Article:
Caffeine: Coffee, black tea, green tea, soft drinks. These are problems primarily because they contain caffeine. For some people, drinking too much caffeine can trigger a migraine. Paradoxically, in small doses caffeine can actually help a headache and is even included in some migraine medications. If you’re drink at least 200 mg of caffeine a day (approximately 2-3 cups of coffee), stopping your caffeine consumption will likely result in a caffeine withdrawal headache. Try slowly decreasing the amount of caffeine you drink and then stick with drinking the same amount regularly.
Alcoholic drinks: The biggest problems come from red wines which contain sulfites as preservatives. Plus, any type alcohol increases the blow flow to your brain, resulting in dehydration, which is a known migraine trigger. Beyond migraines, alcohol is also a well known trigger for a special type of headache, called cluster headaches. Try alternating alcoholic drinks with a glass of water. If you notice a strong link between alcohol and your migraines, it’s probably best to avoid it all together.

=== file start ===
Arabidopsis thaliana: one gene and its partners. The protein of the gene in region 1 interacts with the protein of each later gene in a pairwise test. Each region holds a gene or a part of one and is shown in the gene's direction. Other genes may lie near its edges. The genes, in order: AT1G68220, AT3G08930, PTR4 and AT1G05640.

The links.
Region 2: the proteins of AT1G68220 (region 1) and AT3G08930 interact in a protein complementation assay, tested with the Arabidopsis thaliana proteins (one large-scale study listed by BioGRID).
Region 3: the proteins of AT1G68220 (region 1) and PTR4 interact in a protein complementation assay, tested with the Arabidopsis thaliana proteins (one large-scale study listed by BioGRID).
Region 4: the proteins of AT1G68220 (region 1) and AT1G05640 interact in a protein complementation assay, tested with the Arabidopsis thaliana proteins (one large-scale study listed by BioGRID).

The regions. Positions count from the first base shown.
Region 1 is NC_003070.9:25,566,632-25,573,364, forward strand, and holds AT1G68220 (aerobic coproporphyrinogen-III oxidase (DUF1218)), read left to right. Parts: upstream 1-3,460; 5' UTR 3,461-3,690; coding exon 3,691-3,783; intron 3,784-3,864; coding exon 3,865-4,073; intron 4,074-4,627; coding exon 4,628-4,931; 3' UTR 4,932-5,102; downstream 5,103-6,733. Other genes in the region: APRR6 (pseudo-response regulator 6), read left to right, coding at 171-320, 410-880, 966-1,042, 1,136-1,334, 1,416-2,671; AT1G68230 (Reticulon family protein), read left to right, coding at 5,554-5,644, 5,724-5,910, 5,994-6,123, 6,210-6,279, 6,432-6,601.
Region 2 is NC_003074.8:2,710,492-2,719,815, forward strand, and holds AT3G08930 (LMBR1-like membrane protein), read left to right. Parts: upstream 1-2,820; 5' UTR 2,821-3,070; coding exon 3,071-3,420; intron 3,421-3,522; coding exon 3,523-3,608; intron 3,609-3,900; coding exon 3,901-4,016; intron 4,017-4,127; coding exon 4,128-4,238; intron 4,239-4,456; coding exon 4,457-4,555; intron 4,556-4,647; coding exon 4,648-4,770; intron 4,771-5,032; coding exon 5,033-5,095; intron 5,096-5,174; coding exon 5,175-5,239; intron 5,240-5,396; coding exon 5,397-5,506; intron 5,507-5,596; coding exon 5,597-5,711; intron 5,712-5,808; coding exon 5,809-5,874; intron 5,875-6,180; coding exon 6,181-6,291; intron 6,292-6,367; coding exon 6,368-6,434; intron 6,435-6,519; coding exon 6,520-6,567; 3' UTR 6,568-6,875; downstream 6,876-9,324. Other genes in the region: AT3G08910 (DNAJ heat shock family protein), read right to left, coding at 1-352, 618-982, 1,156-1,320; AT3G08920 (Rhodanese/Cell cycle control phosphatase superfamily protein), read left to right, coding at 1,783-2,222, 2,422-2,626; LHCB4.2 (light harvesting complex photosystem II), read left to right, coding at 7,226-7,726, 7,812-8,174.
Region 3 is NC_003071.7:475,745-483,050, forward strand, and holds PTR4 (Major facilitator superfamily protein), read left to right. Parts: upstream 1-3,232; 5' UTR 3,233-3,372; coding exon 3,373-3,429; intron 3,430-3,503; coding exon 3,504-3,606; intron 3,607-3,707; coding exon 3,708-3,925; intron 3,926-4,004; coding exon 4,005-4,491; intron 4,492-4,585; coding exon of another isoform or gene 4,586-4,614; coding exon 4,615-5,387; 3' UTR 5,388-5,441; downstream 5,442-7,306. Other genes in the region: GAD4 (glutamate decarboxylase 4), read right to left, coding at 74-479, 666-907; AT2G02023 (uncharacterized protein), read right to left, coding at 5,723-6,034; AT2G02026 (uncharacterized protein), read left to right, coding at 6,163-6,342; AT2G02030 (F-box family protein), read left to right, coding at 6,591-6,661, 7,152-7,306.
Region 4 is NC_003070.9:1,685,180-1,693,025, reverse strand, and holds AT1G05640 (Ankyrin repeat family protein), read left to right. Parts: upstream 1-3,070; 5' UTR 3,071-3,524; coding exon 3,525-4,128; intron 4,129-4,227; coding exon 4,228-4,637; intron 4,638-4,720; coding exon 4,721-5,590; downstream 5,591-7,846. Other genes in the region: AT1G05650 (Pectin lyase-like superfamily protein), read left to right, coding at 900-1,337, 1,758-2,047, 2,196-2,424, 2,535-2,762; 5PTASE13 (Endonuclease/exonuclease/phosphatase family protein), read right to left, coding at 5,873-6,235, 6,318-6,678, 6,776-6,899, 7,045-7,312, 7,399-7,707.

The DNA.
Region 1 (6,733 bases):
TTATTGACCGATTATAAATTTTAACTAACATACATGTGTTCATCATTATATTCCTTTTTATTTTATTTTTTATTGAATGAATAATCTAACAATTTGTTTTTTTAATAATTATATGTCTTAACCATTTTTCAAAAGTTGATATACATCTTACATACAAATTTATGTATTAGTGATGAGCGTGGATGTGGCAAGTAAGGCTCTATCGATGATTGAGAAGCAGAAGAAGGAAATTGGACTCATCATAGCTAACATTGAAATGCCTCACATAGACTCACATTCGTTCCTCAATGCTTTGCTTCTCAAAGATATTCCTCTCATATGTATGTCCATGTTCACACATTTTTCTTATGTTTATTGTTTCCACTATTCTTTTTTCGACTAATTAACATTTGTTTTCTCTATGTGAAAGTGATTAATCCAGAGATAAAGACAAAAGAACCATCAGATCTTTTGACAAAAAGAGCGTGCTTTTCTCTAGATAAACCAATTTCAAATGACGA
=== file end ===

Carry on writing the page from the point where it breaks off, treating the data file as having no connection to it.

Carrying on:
Ice Cream and Cold Foods: Eating ice cream, shaved ice, or any other cold food too quickly can trigger head pain, called an “ice cream headache”. This is in response to the cold, not the ice cream itself. This is thought to be due to temporary reflex contraction of blood vessels in the throat. For most people the pain lasts about 30-60 seconds. However, for people who suffer from migraines, this pain could last longer and trigger a migraine. The best solution is to slow down when consuming cold foods or drinks.
Breads: Yeast has a naturally occurring chemical called coumarin which can trigger migraines. Try to avoid yeast breads that aren’t is not fully risen, or are less than 24 hours old.
Gluten: The grains wheat, barley, and rye all contain the protein “gluten”. Many people are either sensitive of intolerant to gluten. If you suffer from gluten sensitivity, consuming gluten will cause inflammation in the central nervous system which leads to migraines. Try to eat naturally gluten-free foods to minimize your gluten consumption.